ALHA is the umbrella group for local history and archaeology societies in Bristol, Bath, South Gloucestershire and North Somerset.
We help member societies by compiling an annual list of recommended speakers, and by publicising societies’ activities through our newsletter and website. We organise a local history study day each year, and our AGM is accompanied by a lecture with a distinguished speaker.
Each year we publish 3-
We have strong links with the Regional History Centre at the University of the West of England, and with the libraries, archives, museums and other organisations in our area.
We offer both Society and individual membership, and further details can be found here..
Click on About Us for how to contact ALHA
Click on Publications for information about our publishing programme, and how you can contribute to the written history of our area.
Click on Events for details of the meetings, walks and other activities organised by our member societies.
Click on Groups for links to our member societies, and details of what they do and how you can contact them.
Click on Archive for back copies of ALHA publications “Quest” and “Avon Past”.
Newsletter 158, published at the end of March, can be downloaded here.
Previous Newsletters, and monthly updates, are all available for download in the Archive section of the website.
The ALHA Diary of Events now appears in a different format. The three website pages showing the diary by date, society and speaker have been replaced by three downloadable pdf files. The files can be easily downloaded and printed, but unfortunately no longer include a clickable hyperlink to the website of the organising society. The three new files are:
Click on the file you want.
If your group is a member of ALHA and you would like to see events listed, please send them to the webmaster.
The 2019 ALHA Local History Day will be held on Saturday 27 April in the Severnside Suite at Thornbury Leisure Centre. The theme is Getting About, and deals with various aspects of the history of transport in our area. How people moved both themselves and their goods has left many traces, and has shaped where and how we live and the environments we live in. The Roman military occupation brought paved roads, not only the fosseway. They were not much improved on until the turnpikes of the 18th century, by which time canals had arrived, followed by railways, and later by motorways. Meanwhile huge quantities of goods were shifted by ship, and Bristol became an international port, with consequences for local traffic. Coal gave rise to mineral tramways, including the dramway linking south Gloucestershire’s coalfield with the Avon. Some railways were very local and specialised, eg at Clifton, some unorthodox. In the 19th century when the population grew, the Victorians had to work out how to cope with congestion, and reshaped our cities.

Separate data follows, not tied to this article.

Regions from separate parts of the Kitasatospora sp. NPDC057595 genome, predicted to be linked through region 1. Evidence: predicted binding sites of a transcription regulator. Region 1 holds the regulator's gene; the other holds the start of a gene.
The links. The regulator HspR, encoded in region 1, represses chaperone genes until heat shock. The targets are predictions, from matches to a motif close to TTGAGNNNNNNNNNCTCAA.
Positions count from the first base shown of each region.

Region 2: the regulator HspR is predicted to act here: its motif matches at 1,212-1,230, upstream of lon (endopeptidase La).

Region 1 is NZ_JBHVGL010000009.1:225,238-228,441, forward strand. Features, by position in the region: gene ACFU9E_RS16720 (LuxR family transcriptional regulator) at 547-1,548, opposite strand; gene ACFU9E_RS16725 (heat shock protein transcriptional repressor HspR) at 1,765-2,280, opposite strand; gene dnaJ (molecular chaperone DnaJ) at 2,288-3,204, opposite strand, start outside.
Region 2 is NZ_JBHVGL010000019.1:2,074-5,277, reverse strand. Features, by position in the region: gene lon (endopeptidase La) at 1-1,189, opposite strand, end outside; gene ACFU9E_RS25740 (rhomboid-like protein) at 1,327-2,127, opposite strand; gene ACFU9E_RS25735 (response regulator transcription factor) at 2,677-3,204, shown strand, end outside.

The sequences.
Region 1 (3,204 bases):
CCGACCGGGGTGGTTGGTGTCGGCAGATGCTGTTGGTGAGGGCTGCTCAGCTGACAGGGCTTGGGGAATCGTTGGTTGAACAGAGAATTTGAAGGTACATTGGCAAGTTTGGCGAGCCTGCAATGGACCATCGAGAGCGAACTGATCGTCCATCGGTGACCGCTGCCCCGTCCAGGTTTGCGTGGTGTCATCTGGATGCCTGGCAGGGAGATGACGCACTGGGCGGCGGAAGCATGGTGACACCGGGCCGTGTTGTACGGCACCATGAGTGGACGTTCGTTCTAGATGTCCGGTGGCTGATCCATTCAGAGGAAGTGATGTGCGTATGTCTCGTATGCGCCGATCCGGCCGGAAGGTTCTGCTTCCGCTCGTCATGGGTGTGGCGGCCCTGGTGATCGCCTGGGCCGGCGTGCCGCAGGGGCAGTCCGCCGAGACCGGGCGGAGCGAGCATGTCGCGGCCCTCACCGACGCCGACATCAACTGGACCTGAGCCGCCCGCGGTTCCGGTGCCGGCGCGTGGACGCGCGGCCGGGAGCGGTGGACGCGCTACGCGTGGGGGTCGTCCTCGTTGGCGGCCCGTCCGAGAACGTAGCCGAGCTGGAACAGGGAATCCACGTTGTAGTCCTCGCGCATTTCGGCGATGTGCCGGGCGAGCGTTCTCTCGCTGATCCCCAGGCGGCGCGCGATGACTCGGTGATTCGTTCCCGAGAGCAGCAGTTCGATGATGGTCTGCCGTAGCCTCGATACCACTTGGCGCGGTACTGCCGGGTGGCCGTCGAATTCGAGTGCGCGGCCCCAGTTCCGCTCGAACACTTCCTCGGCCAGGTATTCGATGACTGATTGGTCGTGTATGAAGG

ALHA has accepted proposals from speakers to represent different modes of transport and different parts of our area. They include Bev Knott on Roman roads, military and non-
Thornbury Leisure Centre is a new venue for ALHA, but it has ample free parking, an on-
Bristol was one of England’s leading centres of education and literary culture by the end of the Middle Ages, with schools at several levels. Books were owned and used by clergy, laymen and women, and the city had its own authors, producing works on topics as various as history, topography, civic affairs, alchemy, and poetry.
Nicholas Orme is emeritus professor of history at Exeter University, and the author of numerous studies of religious, social and cultural history in medieval and early modern England, including Medieval Children (2001), Medieval Schools (2006) and ALHA No. 23 The Kalendars.
This latest ALHA publication costs £3.50 (plus 65p for p & p).
Click on the picture for an order form.
Because our print runs are short, ALHA publications can become unavailable quite quickly. Some of our publications are already out of print, while stocks of others are very limited. If you wish to order copies, please bear this in mind. Full details of availability can be seen on our Publications page and on the order form.
Know Your Place has now been extended to include Devon in addition to the whole of Bristol, Gloucestershire, Wiltshire, Bath & North-
The UWE Regional History Centre have again arranged a programme of seminars at “M” Shed from September 2018 to June 2019. All are listed in our events diary, but for more information use this link. The Regional Historian is a journal published by the Regional History and the latest issue is reviewed in ALHA Newsletter 156. You can subscribe by joining the Regional History Centre as an Associate Member.